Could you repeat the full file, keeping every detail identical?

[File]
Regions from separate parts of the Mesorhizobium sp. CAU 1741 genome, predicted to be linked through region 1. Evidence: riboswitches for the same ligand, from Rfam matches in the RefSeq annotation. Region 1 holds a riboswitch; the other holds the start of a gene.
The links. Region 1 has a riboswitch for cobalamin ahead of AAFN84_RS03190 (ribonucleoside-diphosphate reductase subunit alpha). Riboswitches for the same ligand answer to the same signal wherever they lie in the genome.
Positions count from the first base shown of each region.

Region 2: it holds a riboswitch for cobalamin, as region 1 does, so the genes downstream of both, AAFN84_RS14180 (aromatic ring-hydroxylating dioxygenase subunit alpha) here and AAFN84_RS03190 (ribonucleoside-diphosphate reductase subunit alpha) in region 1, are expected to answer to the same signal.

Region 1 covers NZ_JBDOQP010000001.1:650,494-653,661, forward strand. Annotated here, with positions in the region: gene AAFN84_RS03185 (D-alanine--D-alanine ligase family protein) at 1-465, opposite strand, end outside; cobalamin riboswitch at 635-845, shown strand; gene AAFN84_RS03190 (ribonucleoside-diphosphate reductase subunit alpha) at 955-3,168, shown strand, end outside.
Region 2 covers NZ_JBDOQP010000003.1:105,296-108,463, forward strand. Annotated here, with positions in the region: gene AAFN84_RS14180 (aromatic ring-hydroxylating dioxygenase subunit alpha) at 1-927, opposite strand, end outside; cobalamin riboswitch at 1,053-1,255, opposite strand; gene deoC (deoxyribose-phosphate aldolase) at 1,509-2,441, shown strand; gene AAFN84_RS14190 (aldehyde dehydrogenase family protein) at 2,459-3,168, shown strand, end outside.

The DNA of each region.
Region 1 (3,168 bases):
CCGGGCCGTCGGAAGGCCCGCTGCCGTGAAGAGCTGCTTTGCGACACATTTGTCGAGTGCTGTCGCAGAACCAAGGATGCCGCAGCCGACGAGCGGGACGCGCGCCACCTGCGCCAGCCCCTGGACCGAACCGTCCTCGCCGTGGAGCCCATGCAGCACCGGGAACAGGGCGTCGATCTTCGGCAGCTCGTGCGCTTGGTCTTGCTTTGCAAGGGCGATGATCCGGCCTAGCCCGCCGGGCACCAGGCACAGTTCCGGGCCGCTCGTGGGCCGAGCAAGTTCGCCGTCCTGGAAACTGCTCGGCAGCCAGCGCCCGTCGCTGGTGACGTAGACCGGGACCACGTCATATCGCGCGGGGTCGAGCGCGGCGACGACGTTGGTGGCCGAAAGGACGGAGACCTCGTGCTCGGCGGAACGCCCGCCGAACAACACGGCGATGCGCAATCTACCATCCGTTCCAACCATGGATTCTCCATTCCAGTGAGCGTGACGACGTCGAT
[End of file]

Regions from separate parts of the Mesorhizobium sp. CAU 1741 genome, predicted to be linked through region 1. Evidence: riboswitches for the same ligand, from Rfam matches in the RefSeq annotation. Region 1 holds a riboswitch; the other holds the start of a gene.
The links. Region 1 has a riboswitch for cobalamin ahead of AAFN84_RS03190 (ribonucleoside-diphosphate reductase subunit alpha). Riboswitches for the same ligand answer to the same signal wherever they lie in the genome.
Positions count from the first base shown of each region.

Region 2: it holds a riboswitch for cobalamin, as region 1 does, so the genes downstream of both, AAFN84_RS14180 (aromatic ring-hydroxylating dioxygenase subunit alpha) here and AAFN84_RS03190 (ribonucleoside-diphosphate reductase subunit alpha) in region 1, are expected to answer to the same signal.

Region 1 covers NZ_JBDOQP010000001.1:650,494-653,661, forward strand. Annotated here, with positions in the region: gene AAFN84_RS03185 (D-alanine--D-alanine ligase family protein) at 1-465, opposite strand, end outside; cobalamin riboswitch at 635-845, shown strand; gene AAFN84_RS03190 (ribonucleoside-diphosphate reductase subunit alpha) at 955-3,168, shown strand, end outside.
Region 2 covers NZ_JBDOQP010000003.1:105,296-108,463, forward strand. Annotated here, with positions in the region: gene AAFN84_RS14180 (aromatic ring-hydroxylating dioxygenase subunit alpha) at 1-927, opposite strand, end outside; cobalamin riboswitch at 1,053-1,255, opposite strand; gene deoC (deoxyribose-phosphate aldolase) at 1,509-2,441, shown strand; gene AAFN84_RS14190 (aldehyde dehydrogenase family protein) at 2,459-3,168, shown strand, end outside.

The DNA of each region.
Region 1 (3,168 bases):
CCGGGCCGTCGGAAGGCCCGCTGCCGTGAAGAGCTGCTTTGCGACACATTTGTCGAGTGCTGTCGCAGAACCAAGGATGCCGCAGCCGACGAGCGGGACGCGCGCCACCTGCGCCAGCCCCTGGACCGAACCGTCCTCGCCGTGGAGCCCATGCAGCACCGGGAACAGGGCGTCGATCTTCGGCAGCTCGTGCGCTTGGTCTTGCTTTGCAAGGGCGATGATCCGGCCTAGCCCGCCGGGCACCAGGCACAGTTCCGGGCCGCTCGTGGGCCGAGCAAGTTCGCCGTCCTGGAAACTGCTCGGCAGCCAGCGCCCGTCGCTGGTGACGTAGACCGGGACCACGTCATATCGCGCGGGGTCGAGCGCGGCGACGACGTTGGTGGCCGAAAGGACGGAGACCTCGTGCTCGGCGGAACGCCCGCCGAACAACACGGCGATGCGCAATCTACCATCCGTTCCAACCATGGATTCTCCATTCCAGTGAGCGTGACGACGTCGAT